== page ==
anonymous
  • anonymous
guys please help me. I give medals A particle is moving along the x-axis so that its position at t ≥ 0 is given by s(t) = (t)In(3t). Find the acceleration of the particle when the velocity is first zero
Mathematics
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SOLVED
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katieb
  • katieb
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anonymous
  • anonymous
@jim_thompson5910
anonymous
  • anonymous
To find the time when the particle is first time at the origin, set x(t) = 0. From the nature of cos() function, we know x(t) becomes zero for the first time when t√ equals π2. This gives the time instant. To find the velocity at this time, differentiate x(t) with respect to t to get v(t), and plug in the value of time in the expression for v(t).
anonymous
  • anonymous
@triciaal

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anonymous
  • anonymous
@jim_thompson5910
jim_thompson5910
  • jim_thompson5910
`Find the acceleration` v(t) = s ' (t) a(t) = v ' (t) = s '' (t) so you'll have to find the second derivative of s(t). Equivalently, the first derivative of v(t)
jim_thompson5910
  • jim_thompson5910
if s(t) = t*ln(3t), then what is s ' (t) ?
anonymous
  • anonymous
so the acceleration is the second derivative right?
jim_thompson5910
  • jim_thompson5910
yes of the position function
anonymous
  • anonymous
ok, give me minute
anonymous
  • anonymous
i think it's wrong, but I got 1+ln(3x) for the first derivative
freckles
  • freckles
pretty! Find the acceleration of the particle when the velocity is first zero so you have v=1+ln(3x) you want to find x such that v is 0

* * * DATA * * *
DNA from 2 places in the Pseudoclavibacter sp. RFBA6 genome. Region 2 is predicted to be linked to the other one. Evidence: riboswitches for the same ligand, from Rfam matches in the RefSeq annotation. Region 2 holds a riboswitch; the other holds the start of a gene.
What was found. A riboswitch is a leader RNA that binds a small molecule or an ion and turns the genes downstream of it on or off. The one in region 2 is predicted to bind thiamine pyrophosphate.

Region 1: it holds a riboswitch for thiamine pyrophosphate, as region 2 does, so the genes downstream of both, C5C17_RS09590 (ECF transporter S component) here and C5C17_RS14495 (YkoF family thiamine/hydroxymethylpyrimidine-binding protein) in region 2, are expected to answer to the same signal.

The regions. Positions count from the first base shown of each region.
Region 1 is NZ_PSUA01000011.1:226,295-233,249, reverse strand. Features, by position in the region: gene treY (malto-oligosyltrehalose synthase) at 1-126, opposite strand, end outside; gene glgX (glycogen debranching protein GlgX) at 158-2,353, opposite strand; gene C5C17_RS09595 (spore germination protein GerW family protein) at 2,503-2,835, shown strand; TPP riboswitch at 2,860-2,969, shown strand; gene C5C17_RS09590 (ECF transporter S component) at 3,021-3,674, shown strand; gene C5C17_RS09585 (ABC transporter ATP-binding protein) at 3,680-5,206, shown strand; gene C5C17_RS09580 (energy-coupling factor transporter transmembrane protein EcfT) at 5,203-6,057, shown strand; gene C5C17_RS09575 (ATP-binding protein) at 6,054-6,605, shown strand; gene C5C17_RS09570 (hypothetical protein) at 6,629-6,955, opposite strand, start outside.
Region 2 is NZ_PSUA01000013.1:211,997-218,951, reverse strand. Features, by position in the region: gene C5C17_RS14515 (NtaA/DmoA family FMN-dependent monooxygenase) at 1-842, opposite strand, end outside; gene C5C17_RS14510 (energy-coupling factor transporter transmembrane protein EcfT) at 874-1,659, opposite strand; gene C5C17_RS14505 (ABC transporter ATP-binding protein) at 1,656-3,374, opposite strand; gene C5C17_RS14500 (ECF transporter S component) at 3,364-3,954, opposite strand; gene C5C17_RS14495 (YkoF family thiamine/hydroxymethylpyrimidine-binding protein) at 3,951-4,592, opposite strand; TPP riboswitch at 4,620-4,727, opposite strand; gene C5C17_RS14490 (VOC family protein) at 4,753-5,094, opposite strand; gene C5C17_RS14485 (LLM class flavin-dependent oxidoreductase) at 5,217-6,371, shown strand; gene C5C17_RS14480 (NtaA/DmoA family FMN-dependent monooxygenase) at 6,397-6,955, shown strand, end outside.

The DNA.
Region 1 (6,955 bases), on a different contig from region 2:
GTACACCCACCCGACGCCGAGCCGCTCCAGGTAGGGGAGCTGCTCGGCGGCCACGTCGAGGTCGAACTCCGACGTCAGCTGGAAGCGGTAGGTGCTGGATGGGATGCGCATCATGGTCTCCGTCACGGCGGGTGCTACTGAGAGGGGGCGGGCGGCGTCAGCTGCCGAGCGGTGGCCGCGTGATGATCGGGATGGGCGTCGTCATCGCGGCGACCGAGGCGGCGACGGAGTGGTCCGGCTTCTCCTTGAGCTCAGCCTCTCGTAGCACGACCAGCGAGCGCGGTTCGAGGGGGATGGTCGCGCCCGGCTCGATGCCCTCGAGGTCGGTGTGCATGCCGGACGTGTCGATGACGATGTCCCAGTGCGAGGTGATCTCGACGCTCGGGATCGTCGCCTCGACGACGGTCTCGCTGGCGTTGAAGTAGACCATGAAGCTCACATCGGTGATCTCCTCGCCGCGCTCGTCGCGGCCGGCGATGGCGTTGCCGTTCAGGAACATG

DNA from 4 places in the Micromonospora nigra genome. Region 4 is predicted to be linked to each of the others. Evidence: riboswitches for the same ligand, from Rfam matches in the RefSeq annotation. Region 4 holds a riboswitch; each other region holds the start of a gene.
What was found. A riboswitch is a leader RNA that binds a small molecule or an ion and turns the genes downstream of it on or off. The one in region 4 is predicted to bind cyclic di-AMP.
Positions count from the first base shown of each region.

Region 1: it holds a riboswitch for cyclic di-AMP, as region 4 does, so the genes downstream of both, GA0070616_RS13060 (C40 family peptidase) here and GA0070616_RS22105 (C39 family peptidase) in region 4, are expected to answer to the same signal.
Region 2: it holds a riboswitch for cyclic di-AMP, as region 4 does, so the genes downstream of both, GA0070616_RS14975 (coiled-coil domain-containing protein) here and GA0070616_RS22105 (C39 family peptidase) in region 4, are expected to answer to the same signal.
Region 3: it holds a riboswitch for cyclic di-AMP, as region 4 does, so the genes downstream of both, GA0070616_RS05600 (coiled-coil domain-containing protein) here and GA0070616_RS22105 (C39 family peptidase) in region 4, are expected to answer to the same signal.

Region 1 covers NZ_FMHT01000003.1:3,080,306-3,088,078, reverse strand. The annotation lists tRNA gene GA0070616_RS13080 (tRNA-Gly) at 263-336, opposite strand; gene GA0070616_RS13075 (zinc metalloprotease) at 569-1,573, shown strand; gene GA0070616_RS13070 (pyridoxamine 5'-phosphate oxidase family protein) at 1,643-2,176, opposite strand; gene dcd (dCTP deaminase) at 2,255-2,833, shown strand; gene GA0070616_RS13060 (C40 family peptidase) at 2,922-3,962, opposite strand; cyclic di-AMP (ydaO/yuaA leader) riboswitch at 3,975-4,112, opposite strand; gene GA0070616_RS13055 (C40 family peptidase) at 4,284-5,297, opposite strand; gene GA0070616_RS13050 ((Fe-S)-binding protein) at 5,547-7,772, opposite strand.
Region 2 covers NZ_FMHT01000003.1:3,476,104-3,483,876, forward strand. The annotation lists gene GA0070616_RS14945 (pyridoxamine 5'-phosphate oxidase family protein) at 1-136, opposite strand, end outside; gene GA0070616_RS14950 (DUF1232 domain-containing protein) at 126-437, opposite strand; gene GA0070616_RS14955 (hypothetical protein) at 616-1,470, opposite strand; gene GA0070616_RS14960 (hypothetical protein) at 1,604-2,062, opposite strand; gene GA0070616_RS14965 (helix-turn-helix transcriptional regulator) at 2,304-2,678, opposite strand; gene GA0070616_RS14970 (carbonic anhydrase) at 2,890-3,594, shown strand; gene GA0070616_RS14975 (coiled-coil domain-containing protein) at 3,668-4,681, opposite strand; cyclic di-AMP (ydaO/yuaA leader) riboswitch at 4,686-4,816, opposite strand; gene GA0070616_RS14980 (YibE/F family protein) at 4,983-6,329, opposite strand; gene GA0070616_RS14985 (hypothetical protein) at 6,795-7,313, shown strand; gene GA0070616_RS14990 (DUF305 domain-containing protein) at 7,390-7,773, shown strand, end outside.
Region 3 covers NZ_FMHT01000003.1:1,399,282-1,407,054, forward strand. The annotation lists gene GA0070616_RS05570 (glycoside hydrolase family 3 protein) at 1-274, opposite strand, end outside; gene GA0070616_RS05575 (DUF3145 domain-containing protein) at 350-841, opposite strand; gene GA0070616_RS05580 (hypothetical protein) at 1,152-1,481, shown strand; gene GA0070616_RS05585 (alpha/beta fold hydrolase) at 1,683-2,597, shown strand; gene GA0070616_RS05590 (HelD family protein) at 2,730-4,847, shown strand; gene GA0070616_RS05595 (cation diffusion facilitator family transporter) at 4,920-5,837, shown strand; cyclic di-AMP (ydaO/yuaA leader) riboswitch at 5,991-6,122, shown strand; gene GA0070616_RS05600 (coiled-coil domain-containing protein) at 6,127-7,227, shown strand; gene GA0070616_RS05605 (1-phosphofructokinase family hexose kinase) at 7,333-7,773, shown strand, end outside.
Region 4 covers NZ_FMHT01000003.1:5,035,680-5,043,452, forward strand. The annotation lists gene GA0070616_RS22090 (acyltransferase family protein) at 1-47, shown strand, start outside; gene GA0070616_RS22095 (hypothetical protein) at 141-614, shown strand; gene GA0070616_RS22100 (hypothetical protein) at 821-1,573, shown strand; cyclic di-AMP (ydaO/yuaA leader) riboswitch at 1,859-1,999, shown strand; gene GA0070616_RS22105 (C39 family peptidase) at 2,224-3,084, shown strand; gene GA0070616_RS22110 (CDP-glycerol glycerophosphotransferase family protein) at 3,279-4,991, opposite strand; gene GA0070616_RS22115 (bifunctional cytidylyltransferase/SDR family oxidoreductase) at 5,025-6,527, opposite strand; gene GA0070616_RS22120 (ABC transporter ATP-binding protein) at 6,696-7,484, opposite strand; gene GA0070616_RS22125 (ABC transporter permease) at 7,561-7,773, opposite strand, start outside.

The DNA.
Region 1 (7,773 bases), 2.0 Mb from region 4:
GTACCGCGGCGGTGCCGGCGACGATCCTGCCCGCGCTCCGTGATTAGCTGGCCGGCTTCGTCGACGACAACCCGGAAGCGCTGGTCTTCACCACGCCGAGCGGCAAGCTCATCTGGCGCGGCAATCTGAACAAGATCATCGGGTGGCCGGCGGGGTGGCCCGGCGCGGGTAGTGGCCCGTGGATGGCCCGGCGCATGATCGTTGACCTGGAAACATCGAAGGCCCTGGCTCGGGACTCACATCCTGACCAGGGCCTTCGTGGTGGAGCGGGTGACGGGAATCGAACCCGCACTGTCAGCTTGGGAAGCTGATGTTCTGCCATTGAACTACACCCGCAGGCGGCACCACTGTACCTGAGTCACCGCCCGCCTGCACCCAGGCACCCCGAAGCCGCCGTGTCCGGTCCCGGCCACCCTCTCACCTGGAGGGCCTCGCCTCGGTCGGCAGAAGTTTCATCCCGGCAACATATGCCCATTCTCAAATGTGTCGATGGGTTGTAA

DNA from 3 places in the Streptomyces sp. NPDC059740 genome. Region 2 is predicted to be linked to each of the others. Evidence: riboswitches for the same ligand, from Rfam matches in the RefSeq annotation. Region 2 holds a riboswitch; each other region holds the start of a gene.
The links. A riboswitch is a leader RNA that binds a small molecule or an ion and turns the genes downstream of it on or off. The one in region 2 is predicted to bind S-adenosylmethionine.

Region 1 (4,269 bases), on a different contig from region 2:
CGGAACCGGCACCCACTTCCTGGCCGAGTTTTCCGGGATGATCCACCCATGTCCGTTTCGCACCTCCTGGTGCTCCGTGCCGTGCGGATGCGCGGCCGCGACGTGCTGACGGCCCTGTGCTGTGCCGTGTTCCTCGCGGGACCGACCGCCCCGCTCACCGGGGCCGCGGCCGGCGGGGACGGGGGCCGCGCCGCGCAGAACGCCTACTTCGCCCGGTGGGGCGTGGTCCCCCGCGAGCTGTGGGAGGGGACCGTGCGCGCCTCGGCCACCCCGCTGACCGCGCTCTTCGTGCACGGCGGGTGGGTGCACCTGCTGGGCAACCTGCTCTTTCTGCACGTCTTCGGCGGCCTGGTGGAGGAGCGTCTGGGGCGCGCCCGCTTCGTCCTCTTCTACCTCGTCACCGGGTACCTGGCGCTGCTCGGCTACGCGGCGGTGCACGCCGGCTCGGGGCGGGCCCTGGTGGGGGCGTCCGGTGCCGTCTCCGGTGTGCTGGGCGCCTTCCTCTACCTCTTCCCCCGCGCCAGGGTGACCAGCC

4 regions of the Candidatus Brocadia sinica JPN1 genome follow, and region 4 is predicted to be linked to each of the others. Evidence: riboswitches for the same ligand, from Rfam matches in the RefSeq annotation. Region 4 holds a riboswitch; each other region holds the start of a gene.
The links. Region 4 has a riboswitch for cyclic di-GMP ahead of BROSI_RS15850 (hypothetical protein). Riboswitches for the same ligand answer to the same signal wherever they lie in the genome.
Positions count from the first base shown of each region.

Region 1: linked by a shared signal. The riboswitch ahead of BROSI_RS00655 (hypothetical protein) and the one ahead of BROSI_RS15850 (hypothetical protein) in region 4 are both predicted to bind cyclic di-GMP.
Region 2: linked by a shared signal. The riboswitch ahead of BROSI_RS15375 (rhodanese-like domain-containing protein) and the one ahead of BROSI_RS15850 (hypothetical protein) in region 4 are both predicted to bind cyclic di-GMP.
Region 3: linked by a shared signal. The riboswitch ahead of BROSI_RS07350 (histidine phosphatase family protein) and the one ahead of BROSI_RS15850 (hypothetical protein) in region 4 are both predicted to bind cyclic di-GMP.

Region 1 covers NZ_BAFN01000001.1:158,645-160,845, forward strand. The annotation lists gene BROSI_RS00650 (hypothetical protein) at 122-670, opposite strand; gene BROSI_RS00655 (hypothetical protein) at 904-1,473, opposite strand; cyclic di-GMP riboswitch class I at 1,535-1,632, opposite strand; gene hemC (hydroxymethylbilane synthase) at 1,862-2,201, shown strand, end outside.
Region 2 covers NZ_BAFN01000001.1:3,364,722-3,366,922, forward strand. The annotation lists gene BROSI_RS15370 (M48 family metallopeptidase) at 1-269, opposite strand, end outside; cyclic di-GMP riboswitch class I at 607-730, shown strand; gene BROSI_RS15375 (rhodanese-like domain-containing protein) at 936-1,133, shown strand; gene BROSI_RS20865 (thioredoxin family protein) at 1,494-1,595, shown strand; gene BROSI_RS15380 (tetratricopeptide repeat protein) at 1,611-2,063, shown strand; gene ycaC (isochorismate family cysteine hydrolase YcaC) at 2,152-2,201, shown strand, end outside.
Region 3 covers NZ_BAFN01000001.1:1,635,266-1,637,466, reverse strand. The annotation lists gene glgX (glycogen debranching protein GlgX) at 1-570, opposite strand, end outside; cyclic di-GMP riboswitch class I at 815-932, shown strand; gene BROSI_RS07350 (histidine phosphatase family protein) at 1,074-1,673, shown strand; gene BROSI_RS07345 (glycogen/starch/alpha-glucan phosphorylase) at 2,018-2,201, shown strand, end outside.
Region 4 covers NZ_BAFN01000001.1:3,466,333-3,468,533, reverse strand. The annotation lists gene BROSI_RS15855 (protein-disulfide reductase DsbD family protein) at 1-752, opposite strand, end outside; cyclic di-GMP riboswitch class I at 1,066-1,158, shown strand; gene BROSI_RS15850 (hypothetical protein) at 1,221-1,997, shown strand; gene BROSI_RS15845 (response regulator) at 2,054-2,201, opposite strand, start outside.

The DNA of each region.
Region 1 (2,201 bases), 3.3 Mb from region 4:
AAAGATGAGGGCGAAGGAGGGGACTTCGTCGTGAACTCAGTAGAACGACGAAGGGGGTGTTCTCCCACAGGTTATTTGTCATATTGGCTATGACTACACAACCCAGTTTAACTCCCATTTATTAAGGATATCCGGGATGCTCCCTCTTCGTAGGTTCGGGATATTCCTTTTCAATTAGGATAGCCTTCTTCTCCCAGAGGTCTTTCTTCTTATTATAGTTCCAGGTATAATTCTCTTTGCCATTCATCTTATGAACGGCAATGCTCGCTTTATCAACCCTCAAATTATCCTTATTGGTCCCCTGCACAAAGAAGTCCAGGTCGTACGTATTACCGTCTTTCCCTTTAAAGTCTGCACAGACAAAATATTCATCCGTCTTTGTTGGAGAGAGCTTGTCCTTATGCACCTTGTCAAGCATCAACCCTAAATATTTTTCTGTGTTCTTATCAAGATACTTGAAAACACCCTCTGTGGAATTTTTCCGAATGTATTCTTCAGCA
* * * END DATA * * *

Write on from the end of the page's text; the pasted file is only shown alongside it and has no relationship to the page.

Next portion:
freckles
  • freckles
then you find v'
jim_thompson5910
  • jim_thompson5910
s(t) = t*ln(3t) s ' (t) = d/dt [ t*ln(3t) ] s ' (t) = d/dt [ t ]*ln(3t) + t* d/dt [ ln(3t) ] s ' (t) = 1*ln(3t) + t* (1/3t)*3 s ' (t) = ln(3t) + 1 s ' (t) = 1 + ln(3t) so you have it correct @Joseluess
anonymous
  • anonymous
ok, so the secod derivative is 1/x
jim_thompson5910
  • jim_thompson5910
1/t, yes
anonymous
  • anonymous
okay so now do I plug zero ?
freckles
  • freckles
well it says to evaluate the acceleration when the velocity is 0 that is why I asked you to find x such that v is 0
freckles
  • freckles
v=1+ln(3x) 0=1+ln(3x) note: I don't know why it says when the velocity is first 0 because it is only ever 0 once
anonymous
  • anonymous
but I have to solve for the acceleration, which is the second derivative.
freckles
  • freckles
yes I know
freckles
  • freckles
but you need to evaluate the acceleration at the value that makes the velocity 0
anonymous
  • anonymous
so do i solve for x when velocity is zero?
freckles
  • freckles
yes solve 0=1+ln(3x)
jim_thompson5910
  • jim_thompson5910
`Find the acceleration of the particle when the velocity is first zero` as freckles is saying, you plug v = 0 into v = 1+ln(3t) and solve for t then you take that t value and plug it into a(t) = 1/t
anonymous
  • anonymous
ok, I got stuck I completely forgot how to solve from this part
anonymous
  • anonymous
|dw:1440985593903:dw|
anonymous
  • anonymous
do I ln both sided to cancel ln ?
freckles
  • freckles
\[\log_b(a)=x \text{ has equivalent exponential form } b^x=a \\ \text{ also note that } \ln(x)=\log_e(x)\]
anonymous
  • anonymous
1/3e
jim_thompson5910
  • jim_thompson5910
yes, \[\Large t = \frac{1}{3e}\] now plug that into a(t)
anonymous
  • anonymous
3e
jim_thompson5910
  • jim_thompson5910
yep, a(t) = 3e is your acceleration when t = 1/(3e)
anonymous
  • anonymous
okay, thank you so much..... I'll give it to you the medal, but @freckles I'll make another question and ill give it to you
freckles
  • freckles
no I don't really care I just wanted to help with a calculus problem even though @jim_thompson5910 was already doing an awesome job because lets face it calculus is most fun

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